Three years ago, I got it in my head that I needed to buy a copy of The Shining by Stephen King. I’d broken my cardinal rule and watched the movie first (bibliophiles, forgive this transgression), and I wanted the real thing. I wanted to hold his words in my hands, to take up residency in the pages and haunt the story the way the ghosts haunted the Overlook Hotel.
If you’re one of the approximate fourteen people who reads this blog on a semi-regular basis, you know I am no stranger to bookstores. And yet I had never found The Shining anywhere. Not even on the grimy shelves of many a Goodwill store, which I scoured in the hopes of stumbling upon a dog-eared paperback copy.
“When all else fails, give up and go to the library.”
Taking Stephen’s own advice, I dutifully checked my library for the book. And I found that in the entire canon of King’s works, The Shining alone was missing from the library’s shelves.
But I refused to treat this book-hunt like a cheap foray into the world of Plenty O’ Fish or Tinder. Similarly, I declined my mother’s offer to send me the book if she ever unearthed it herself.
“I need to find it on my own. It will happen when it’s meant to.”
I found it both amusing and frustrating that of all King’s books, this was the one I couldn’t find. The novel explores how it is “to shine” – that is, to simply know things, like what people are thinking, or what occurrences are about to take place, or where missing things will turn up.
I have always been intuitive, so much that at times it’s seemed downright eerie. Various experiences throughout my life have made me quite confident in my own, unique sixth sense. And yet I couldn’t use that intuition to find The Shining. It was like the book existed in some other universe, one that could only be accessed through the exact right wormhole at the exact right moment.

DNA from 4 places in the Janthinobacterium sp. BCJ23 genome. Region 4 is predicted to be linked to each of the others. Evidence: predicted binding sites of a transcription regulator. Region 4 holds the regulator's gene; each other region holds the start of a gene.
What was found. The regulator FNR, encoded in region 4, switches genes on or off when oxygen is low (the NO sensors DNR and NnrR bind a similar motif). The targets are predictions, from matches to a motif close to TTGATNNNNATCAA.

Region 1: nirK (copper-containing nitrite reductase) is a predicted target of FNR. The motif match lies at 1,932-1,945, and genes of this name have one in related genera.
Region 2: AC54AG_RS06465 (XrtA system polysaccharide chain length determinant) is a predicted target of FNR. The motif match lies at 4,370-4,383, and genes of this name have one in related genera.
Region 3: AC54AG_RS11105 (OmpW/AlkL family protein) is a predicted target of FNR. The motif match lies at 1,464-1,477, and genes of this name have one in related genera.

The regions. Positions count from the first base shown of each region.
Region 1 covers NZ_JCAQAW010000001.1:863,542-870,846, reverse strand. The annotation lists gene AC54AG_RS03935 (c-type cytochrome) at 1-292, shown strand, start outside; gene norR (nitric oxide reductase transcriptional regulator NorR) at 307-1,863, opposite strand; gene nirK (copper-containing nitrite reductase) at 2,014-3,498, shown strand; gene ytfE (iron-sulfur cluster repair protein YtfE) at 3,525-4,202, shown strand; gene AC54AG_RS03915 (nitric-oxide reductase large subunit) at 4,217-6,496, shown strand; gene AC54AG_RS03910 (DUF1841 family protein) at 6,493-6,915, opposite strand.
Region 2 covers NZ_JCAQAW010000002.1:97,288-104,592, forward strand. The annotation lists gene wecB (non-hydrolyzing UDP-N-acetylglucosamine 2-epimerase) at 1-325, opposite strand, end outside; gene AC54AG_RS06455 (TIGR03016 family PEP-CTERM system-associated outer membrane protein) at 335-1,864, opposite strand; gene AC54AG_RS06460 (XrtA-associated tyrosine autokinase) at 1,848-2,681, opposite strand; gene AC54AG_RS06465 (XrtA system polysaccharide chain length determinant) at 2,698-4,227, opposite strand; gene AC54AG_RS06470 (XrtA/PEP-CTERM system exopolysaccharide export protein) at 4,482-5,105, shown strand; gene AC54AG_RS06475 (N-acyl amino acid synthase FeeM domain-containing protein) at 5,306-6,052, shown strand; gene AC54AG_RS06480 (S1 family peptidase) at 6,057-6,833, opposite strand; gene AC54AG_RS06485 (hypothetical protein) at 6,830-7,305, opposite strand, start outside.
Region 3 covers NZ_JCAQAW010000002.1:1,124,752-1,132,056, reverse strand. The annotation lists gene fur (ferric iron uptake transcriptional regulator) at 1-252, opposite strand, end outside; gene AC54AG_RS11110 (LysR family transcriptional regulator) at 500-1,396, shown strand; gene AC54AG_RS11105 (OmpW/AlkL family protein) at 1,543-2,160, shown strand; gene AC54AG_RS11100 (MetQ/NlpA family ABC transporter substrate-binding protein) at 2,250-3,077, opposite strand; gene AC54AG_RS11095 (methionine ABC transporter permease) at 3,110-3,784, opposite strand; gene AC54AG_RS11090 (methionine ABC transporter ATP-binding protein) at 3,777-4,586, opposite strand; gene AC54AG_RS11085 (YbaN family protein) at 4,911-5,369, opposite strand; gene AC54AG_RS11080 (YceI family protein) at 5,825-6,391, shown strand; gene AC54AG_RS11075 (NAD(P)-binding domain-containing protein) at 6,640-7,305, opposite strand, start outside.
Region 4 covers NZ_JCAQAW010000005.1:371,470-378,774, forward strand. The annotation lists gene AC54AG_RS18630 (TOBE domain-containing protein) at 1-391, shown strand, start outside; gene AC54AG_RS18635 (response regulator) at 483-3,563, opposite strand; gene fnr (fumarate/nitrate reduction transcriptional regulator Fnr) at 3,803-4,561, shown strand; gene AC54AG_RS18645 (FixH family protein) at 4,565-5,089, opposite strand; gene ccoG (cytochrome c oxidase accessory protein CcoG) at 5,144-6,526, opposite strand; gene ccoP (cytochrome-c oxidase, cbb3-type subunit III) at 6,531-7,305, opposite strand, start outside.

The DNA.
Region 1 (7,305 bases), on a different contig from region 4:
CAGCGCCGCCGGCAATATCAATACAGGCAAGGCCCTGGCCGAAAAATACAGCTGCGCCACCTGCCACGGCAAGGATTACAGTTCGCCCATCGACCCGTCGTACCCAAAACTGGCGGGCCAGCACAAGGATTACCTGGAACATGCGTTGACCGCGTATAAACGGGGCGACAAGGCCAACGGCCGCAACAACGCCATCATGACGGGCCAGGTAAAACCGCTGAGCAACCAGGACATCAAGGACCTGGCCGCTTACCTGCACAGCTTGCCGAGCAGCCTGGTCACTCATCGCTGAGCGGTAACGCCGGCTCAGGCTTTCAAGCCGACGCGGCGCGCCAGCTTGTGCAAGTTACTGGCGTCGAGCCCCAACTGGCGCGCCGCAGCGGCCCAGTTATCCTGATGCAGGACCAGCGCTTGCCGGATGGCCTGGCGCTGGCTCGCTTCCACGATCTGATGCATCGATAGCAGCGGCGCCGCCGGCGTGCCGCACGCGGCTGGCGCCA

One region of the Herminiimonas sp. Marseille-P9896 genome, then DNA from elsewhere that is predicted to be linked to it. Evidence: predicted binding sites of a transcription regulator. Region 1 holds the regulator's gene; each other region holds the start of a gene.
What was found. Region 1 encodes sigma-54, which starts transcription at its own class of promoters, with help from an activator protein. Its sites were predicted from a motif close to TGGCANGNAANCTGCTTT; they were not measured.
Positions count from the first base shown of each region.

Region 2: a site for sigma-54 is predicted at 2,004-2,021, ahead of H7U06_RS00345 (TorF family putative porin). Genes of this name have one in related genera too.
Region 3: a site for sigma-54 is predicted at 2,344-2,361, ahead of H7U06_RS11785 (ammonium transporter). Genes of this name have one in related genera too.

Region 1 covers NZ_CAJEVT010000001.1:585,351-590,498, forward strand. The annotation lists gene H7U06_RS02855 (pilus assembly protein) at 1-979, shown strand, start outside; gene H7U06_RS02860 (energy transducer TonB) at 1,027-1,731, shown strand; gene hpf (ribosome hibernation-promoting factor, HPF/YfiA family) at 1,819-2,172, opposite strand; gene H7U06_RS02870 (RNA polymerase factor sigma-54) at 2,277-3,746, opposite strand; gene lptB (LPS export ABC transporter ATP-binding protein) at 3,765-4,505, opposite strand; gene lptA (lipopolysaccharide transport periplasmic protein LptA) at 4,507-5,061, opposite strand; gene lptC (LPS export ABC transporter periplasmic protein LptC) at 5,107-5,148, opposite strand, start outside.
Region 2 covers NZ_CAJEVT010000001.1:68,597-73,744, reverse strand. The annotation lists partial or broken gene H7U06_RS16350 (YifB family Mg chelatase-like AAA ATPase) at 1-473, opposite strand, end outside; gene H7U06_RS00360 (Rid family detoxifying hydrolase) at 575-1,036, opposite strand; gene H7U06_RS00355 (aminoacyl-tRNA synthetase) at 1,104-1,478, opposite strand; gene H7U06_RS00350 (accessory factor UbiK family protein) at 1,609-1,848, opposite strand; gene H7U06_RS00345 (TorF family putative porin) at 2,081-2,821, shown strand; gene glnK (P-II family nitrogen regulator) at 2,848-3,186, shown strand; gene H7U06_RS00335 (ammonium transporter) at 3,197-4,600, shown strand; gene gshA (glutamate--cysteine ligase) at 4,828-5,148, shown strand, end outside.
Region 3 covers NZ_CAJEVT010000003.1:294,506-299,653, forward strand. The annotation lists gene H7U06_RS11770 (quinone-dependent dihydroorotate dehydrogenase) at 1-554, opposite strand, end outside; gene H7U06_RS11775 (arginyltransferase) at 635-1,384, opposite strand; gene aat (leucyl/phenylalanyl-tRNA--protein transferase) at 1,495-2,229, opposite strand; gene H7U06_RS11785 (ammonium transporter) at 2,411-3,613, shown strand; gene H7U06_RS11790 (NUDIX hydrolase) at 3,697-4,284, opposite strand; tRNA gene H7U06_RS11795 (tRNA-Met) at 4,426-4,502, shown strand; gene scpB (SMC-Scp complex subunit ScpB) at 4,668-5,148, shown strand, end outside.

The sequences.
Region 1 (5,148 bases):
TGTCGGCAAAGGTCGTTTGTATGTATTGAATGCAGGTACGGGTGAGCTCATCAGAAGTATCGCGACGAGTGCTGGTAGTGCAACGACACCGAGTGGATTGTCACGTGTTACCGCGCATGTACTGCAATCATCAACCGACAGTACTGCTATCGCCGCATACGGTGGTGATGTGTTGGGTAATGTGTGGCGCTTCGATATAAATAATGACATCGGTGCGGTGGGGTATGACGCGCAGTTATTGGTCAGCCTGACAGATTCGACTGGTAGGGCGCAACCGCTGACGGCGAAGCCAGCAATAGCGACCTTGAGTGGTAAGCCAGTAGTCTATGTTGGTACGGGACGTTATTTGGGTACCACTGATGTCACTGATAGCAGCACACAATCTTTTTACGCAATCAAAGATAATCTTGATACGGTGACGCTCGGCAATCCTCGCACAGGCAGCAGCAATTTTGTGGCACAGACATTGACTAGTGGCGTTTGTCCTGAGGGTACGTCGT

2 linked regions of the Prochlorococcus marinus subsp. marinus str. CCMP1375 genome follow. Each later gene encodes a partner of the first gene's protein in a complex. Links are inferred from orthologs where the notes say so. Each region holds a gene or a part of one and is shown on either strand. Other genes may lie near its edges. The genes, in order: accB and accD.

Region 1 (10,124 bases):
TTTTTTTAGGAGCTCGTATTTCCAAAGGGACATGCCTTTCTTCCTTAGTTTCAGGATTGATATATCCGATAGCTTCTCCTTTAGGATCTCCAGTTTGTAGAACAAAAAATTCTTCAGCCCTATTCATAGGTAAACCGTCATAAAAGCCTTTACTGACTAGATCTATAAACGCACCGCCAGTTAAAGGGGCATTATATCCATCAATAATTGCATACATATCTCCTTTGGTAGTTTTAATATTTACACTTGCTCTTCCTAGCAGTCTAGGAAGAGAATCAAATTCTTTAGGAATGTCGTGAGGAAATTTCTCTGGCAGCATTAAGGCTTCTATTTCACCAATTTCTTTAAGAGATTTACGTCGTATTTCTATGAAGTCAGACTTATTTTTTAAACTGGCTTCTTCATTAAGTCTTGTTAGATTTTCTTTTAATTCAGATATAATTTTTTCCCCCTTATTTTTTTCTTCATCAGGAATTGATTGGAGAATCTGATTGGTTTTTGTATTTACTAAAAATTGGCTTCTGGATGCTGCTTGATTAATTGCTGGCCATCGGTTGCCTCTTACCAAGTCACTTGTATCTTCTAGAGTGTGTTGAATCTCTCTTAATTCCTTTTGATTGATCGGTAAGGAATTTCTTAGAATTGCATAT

This past weekend, the fella and I drove up to Bangor, where one of my best friends was getting married. Arriving in town too early to check into our hotel, we decided on a whim to go into downtown Bangor and hit up the Antique Marketplace – one of my favorite places to shop for secondhand books and other treasures.
In full disclosure, I wasn’t looking for The Shining this time. I was actually looking for the bathroom. And yet there it was. The book seemed to grin at me from behind a clean, glass case, beckoning me to buy it. Finally, after searching for three years, there it was.
It seemed too easy. I’d always imagined finding the book wedged into a dusty shelf, like a ripe apple on a tree ready to be picked.
“I don’t know if it’s serendipitous enough,” I said, and decided to sleep on it, knowing we could come back the next day if I so desired.
One always sleeps well after a night full of wedding festivities (a.k.a. copious amounts of dancing), and when I woke the next morning, I knew we had to go back. We returned to the store just as it opened. I shared the story of my quest to find The Shining with the woman who was working, and she disclosed that the dealer selling the book wants to open up a bookshop when he retires.
Armed with that knowledge, I felt a bit better. But it still didn’t feel completely right. She agreed to hold the book while we perused the shelves downstairs in one last-ditch effort to find the novel in the way I’d always envisioned.
Believe me when I say one can will a thing into existence. For just as we were about to call it quits, I found one more cluster of Stephen King books. And there, nestled among them, was The Shining. It felt surreal to finally pluck it from the shelf, blowing dust off the cover, smelling the slightly mildewed pages.
Ultimately, I took the prettier copy, the one from the glass case. It was too pristine to turn away, and I had to stick to my own rule: buy the first copy you find. Leaving the store, my fella declared we must celebrate the occasion. We sat on the patio of Paddy Murphy’s, talking, eating appetizers. As I looked around at the beautiful architecture of downtown Bangor, I couldn’t help but laugh.
“What’s so funny?”
“Of course I found it here,” I said. “I had to follow Stephen all around the state, just to get back here, to his very own stomping grounds. Bangor, of all places.”
And that’s serendipitous enough for me.
(A special shout-out to C. at the Antique Marketplace & Cafe, who helped make this magical day possible – thanks for the book and for the chat!)
Located at 65 Main Street, the Antique Marketplace & Cafe is open daily: http://www.antiquemarketplacecafe.com/index.php?area=home
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